Tips from the Pros: Build a Research Trip Tool Kit, from George G. Morgan

Prepare yourself for research trips and visits by building a take-along tool kit. Pretend you are headed off to school because, after all, this is just another academic research trip!

Include a small stapler and staples, zipper-lock sandwich bags containing different size paper clips and rubber bands, several sharpened pencils, an eraser, small notepads whose pages you can clip to others or stick-on notes, a lined pad or notebook with pages for copious notes and transcriptions, and a zipper-lock sandwich bags with a variety of coins and dollar bills for copy machines and microfilm printers. Libraries and archives may have CD-Read/Write machines that allow you to save images and other data to CD. Therefore, take along a writable CD that allows you to write to it and a thin CD case to protect it.

Share some of the items in your toolkit in the comments section of this post.

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24 thoughts on “Tips from the Pros: Build a Research Trip Tool Kit, from George G. Morgan

  1. Great article but you forgot white chalk for the old tombstones and chalk will rinse off with rain water.

  2. Thanks for the ideas! Also, how ’bout a “thumb” drive – a USB drive – in case the library lets you save files on one. And “business” cards to give to staff or other researchers you might meet that you might want to stay in communication with.

  3. While visiting the Family History Library in SLC recently, I took stickey notes with my initials on them. When I took a microfilm from a cabinet, I placed one of my stickey notes on it. It saved me time when returning the films to the cabinets. I just had to look for the stickey note on the drawer!

  4. There are staple less staplers that do not get involved with the right number of staples to carry. I like a wide variety of stick em notes to put on differnt things I copy. Some copies require lots of comments to myself and other very small ones. On common coins I usually take rolls of the coins rather than take all of them together. Some coin purses have slots that sort differnt coin sizes in plastic also. The more organized the better and quicker the research can be done.

  5. Re: pencils. The best pencils for almost any purpose are Papermate Sharpwriter #2.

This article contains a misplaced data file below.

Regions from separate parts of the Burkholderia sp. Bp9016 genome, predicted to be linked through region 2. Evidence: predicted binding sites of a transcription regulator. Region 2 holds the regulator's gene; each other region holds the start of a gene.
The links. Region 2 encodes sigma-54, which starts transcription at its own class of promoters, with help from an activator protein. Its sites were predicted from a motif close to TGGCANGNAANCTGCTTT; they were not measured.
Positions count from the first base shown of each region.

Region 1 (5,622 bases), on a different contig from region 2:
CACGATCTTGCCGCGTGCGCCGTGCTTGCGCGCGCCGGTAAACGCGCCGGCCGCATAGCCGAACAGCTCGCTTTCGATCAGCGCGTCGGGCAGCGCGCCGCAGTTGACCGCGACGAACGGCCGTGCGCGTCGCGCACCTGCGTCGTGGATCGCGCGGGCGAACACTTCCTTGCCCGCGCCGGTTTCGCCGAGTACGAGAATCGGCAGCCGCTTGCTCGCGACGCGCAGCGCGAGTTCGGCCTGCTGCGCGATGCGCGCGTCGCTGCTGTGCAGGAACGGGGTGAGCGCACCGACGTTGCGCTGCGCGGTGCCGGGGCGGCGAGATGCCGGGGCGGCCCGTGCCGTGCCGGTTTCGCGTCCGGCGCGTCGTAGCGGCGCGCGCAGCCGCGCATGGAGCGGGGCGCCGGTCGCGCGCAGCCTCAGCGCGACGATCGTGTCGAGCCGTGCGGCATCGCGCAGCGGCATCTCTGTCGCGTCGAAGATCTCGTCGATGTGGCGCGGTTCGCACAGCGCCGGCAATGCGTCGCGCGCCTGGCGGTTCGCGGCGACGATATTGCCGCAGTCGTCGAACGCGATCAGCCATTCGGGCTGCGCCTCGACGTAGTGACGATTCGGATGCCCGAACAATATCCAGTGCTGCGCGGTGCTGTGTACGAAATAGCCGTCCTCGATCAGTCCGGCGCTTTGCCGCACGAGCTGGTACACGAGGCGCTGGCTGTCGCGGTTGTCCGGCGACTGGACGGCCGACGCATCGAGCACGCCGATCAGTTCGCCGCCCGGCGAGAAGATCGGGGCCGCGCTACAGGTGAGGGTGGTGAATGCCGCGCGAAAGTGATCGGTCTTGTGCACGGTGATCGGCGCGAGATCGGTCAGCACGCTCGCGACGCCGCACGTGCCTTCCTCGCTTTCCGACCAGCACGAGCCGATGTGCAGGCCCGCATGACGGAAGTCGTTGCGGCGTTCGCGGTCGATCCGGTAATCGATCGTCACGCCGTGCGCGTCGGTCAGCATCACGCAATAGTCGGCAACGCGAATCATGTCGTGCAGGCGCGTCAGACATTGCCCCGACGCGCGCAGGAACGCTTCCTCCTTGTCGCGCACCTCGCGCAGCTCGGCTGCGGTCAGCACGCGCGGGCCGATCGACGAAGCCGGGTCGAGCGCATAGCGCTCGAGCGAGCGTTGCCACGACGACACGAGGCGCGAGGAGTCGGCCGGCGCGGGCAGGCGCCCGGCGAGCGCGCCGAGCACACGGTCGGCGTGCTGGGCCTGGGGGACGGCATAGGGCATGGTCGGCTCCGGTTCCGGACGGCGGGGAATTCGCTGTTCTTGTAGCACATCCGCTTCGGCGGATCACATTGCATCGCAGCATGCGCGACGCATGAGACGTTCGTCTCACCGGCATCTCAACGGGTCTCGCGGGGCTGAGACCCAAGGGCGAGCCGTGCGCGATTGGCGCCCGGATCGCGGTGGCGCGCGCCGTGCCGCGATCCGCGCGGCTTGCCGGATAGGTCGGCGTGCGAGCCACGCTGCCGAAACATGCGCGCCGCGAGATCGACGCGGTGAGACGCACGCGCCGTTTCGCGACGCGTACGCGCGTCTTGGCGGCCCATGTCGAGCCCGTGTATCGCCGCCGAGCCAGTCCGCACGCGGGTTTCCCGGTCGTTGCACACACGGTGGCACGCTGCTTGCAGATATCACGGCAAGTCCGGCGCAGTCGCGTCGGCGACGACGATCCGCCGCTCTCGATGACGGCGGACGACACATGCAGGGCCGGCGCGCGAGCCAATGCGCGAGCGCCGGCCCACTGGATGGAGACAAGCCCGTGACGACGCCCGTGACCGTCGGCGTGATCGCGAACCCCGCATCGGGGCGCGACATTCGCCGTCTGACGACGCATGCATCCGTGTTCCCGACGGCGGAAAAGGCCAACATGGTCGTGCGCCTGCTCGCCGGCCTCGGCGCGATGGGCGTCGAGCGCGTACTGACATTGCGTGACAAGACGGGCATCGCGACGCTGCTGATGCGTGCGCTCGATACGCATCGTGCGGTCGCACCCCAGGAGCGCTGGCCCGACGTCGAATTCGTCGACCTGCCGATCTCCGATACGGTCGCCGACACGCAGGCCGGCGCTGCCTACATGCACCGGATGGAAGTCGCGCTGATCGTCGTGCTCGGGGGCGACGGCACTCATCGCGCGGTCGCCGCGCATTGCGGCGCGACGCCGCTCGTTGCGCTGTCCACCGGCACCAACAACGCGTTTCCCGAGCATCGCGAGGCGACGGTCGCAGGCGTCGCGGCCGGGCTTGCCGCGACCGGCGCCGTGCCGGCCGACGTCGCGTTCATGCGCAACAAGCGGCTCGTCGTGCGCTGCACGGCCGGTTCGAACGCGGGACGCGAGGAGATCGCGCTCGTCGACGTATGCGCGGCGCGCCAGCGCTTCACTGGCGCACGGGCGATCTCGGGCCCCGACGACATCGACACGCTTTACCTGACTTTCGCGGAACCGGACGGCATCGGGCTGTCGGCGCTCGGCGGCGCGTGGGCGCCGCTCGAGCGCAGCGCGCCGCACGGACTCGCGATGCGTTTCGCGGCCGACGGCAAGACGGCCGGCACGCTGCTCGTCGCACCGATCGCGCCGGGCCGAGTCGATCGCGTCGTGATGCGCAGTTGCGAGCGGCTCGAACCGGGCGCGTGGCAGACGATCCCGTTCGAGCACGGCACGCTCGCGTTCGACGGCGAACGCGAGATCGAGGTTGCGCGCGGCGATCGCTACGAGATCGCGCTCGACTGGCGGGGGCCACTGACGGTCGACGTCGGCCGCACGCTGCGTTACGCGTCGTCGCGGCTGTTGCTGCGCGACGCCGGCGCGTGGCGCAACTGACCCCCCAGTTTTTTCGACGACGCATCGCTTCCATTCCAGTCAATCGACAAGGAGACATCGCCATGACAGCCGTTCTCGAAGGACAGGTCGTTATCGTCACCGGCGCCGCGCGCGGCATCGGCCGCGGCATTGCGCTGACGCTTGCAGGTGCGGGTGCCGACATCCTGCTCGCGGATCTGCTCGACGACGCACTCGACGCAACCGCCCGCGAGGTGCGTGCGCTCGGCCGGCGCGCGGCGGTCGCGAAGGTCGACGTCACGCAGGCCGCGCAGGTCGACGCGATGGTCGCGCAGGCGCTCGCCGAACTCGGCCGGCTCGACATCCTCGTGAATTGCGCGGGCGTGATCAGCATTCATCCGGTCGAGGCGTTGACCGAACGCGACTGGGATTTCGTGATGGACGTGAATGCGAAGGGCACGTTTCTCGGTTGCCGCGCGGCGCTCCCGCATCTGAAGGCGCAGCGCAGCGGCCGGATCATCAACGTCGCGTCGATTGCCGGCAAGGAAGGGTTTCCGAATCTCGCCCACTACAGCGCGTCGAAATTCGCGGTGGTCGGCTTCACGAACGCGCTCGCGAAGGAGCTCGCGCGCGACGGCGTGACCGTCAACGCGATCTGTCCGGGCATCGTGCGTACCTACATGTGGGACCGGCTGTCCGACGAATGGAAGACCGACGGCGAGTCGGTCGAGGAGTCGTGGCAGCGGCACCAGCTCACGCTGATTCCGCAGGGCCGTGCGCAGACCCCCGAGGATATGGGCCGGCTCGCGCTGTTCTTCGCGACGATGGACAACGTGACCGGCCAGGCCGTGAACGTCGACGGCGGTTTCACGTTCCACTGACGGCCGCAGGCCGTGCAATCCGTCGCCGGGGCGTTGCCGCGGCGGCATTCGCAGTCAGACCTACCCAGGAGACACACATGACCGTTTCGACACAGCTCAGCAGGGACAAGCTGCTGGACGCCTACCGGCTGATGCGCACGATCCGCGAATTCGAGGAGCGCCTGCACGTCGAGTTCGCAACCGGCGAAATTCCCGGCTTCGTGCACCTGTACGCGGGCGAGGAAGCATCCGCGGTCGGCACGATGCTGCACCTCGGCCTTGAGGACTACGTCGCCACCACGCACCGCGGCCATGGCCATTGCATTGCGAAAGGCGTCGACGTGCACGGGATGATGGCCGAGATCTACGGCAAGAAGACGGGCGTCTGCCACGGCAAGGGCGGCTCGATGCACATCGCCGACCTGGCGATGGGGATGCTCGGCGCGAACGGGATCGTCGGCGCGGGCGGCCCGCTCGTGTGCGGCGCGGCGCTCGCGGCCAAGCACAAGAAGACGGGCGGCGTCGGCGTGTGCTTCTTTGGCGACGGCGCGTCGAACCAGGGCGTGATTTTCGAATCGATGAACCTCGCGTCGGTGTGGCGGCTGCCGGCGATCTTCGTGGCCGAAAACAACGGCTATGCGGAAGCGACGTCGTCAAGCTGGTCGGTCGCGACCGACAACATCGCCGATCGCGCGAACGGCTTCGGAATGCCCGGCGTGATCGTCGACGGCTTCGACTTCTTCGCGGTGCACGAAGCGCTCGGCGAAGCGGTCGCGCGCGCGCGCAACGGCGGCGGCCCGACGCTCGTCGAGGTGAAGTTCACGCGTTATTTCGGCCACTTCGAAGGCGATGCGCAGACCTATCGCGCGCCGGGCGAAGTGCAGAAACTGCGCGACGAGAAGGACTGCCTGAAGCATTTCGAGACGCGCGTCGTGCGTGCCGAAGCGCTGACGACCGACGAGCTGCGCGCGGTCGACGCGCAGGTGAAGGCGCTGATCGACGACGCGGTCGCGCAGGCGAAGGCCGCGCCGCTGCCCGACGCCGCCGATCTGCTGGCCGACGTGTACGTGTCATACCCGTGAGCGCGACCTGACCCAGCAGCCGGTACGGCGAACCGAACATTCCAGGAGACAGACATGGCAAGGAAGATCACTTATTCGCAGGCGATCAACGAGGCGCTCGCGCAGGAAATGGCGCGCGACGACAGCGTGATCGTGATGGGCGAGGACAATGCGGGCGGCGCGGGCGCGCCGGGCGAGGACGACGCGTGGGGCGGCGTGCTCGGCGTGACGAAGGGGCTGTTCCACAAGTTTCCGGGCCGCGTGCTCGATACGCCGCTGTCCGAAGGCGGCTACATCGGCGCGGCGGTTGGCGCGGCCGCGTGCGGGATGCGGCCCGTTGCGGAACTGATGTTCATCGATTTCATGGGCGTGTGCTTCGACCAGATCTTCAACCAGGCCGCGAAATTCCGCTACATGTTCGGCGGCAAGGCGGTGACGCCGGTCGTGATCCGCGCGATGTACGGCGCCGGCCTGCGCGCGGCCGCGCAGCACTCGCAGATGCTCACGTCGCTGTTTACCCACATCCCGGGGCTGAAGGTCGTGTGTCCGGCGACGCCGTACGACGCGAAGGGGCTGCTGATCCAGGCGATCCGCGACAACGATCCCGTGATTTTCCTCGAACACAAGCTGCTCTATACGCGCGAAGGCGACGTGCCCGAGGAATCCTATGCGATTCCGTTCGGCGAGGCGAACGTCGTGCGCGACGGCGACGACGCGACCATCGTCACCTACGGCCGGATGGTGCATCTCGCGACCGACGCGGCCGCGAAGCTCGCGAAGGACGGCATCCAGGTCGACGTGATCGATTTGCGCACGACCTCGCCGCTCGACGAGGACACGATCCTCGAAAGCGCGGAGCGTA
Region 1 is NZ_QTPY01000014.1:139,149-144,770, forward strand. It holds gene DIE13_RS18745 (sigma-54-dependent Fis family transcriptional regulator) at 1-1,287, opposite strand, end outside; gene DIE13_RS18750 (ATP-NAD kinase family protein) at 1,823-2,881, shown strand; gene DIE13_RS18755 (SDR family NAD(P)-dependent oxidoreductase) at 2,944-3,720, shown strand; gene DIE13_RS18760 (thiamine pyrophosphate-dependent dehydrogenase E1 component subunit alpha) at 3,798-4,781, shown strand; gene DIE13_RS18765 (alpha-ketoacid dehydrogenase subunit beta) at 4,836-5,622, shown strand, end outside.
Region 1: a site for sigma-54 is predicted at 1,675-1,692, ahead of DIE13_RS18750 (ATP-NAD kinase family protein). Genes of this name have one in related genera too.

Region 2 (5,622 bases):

Inexpensive, they are available at the supermarket in packets of about 10 and last for a long time. The Sharpwriters are a plastic mechanical pencil with a great eraser. Never need sharpening. The lead is perfect for either drawing or writing, it doesn’t break easily and it gives you either a sharp or soft image.

  6. Don’t forget your digital camera! If you are in an archives, remember to ask if use of the camera is permitted.

  7. Jill’s comment about using a thumb or jump drive is excellent and right on the mark. If the library has an electronic scanner, it will most likely have a USB port. Jump drives are inexpensive – a 2 gb jump drive is less than $20 and are a very fast and efficient way to carry images.

  8. Not just one, but several CD-Rs for saving records; thumb drives are faster when USB port available. Yellow-tinted transparent sheet for viewing microfilm records, fits over the white projected image. Tracing paper– good for comparing various handwriting samples.

    Shields & diffuse reflectors for photographing gravestones; a stepstool for a different viewpoint, or for holding the shield.
    Grass clippers & trowels for clearing around stones. Knee pads & umbrella (not just rain, but also a light shield); a jug for water to clean gravestone.

  9. Hi, I just read the article on making a kit to take with you and thought it was wonderful! I already have a kit to take with my which consists of the following:
    A broom – to sweet away any debris
    A dust pan with a long handle – to “easily” collect the trash
    A spray bottle with “WATER” – to clean the headstone (as long as the cemetery allows it)
    Some paper towels – to wipe the headstone after spraying
    A trash bag – to put any trash in
    A notebook that has both graph paper (to make a drawing of the location of the grave)
    A fold up stool or small chair

    I don’t know about any of you,but when I go to the cemetery, I go to spend at the least 1.5 hours and I want to make it as easy as possible.